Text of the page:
Total Pageviews

Monday, October 16, 2017

Ent war



This poem was inspired by the sight of this great fallen tree.
Silently fallen, the great oak tree,
Old age witness of secrets past,
Lying rootless in the grass.

Branches, the old panoply,
Caught in the wind like tangled hair,
Dragged its giant body down.

No rustling of leaves,
Nor bending in the breeze.
Centurion of time, a guard no more.

O shepherds of the trees
Where art thou, gentle guides,
To lead the feeble herd?

The enemy wields the air
Against the dawn of time,
Scheming onslaughts, mercy-free.
The trees in our local park at this time of year

As ents of old went to their doom,
Wake up and fight for all things green!
Let black sights move thee to obey
To sound the horn, “arise, assail!”

For truth foretold and endless day,
Dawn breaking through the darkest night.
For verdant pastures, trickling streams,
From death's dark vale to jubilee!

For worth eternal, endless glee,
Purest laughter after rain,
Lips proclaiming through the pain
The words that set all free.

Deep roots stretching toward true life,
Strong in the tossing winds of change.
Life sap flowing through the veins,
A German artist secretly transforms tree stumps into "mini-ents"
Growing upward to the light.

For such there is no holding back,
No slinking silence in the ranks.
This war condones no cowardice,
The orbs of which are limitless.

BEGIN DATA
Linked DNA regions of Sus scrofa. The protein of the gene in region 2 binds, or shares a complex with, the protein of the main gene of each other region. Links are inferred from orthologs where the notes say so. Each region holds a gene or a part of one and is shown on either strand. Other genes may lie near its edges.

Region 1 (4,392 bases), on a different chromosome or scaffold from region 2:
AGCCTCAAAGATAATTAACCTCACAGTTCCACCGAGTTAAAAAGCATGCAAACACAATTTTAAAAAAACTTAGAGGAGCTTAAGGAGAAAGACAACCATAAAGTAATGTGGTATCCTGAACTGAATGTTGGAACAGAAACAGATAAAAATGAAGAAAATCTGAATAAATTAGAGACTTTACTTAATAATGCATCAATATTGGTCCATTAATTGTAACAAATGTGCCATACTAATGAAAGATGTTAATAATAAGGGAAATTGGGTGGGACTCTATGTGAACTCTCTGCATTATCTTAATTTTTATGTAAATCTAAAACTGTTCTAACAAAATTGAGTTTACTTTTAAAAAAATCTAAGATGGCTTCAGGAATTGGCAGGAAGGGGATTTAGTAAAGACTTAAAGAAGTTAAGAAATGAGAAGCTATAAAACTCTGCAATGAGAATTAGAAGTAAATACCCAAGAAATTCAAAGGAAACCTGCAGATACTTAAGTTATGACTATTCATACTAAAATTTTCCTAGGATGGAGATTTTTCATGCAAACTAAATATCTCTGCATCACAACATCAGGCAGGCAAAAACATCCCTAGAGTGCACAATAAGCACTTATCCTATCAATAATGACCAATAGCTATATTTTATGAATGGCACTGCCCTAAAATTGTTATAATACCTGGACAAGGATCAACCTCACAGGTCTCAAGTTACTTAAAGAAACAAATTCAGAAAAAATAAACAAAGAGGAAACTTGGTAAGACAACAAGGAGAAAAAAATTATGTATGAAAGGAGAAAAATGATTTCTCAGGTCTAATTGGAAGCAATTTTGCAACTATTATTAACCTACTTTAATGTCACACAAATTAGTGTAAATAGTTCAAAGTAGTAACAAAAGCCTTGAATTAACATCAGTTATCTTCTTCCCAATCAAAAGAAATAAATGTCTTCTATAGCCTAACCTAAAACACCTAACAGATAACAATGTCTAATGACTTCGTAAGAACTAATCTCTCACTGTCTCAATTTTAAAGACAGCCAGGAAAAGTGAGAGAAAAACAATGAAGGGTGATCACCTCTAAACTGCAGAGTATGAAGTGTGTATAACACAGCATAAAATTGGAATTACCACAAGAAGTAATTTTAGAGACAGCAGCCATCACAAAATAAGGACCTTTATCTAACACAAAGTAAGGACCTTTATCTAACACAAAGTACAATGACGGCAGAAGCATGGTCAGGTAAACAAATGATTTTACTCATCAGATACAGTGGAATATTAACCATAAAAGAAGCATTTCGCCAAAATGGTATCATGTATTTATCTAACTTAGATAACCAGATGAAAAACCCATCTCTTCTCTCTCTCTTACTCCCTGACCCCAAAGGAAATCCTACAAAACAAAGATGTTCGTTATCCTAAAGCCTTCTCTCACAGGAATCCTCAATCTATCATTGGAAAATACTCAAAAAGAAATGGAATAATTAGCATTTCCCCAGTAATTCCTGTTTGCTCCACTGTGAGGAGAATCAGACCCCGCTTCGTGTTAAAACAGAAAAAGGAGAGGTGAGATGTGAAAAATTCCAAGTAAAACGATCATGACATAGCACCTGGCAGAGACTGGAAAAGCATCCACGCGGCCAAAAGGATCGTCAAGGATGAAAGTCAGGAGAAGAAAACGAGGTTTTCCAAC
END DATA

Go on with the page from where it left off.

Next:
March on, ye shepherds of the trees!
Haste your duty to enfold
Saplings yearning to be free,
Courage waning, lean on thee.

Wednesday, May 17, 2017

Leading like Jesus



Image result for photo leadershipI know! This title sounds almost blasphemous! But honestly, I sometimes feel like we are getting more and more of our leadership paradigms from a business world and model than from Jesus whom we proclaim. Our reality, as missionaries, is that we are called to a ministry, not a business, to a vocation, not a paycheck. There are no career ladders to climb, other than the way down the rungs of service.

Sometimes it’s tempting to adopt a business model in missions because it simplifies things, it’s easier to cut our losses, distance ourselves from the pain and it is so much more politically correct. For followers of Jesus who are called to be leaders, here are some observations on the topic of leadership. You may say, “yeah, well that was Jesus, for crying out loud! That’s not me…” And sure, we cannot know the depths of people’s hearts or cause a storm to be still at the sound of our voice. But Paul is not bashful to call us to be imitators of Christ. His Spirit lives in us and therefore, we will be amazed at how He is able to work in and through us. But it does presuppose leading His way, not ours and the results will be in His hands, not ours. So how DID Jesus lead?

 1.      He bore much responsibility

There is a sense of weightiness about Jesus’ leadership. His task was the greatest any human was ever sent to do. Accepting that was a big part of Jesus’ service to us. His disciples never really understood the gravitas of his mission, even up to the very end of his life. They napped through his greatest moment of need in the Garden of Gethsemane. This can be true for us too. There is a loneliness to leadership but unlike Jesus, we do not have to bear the weight of the world on our shoulders. We are part of his body and can find rest and reprieve there. We need to find people with whom we can share burdens.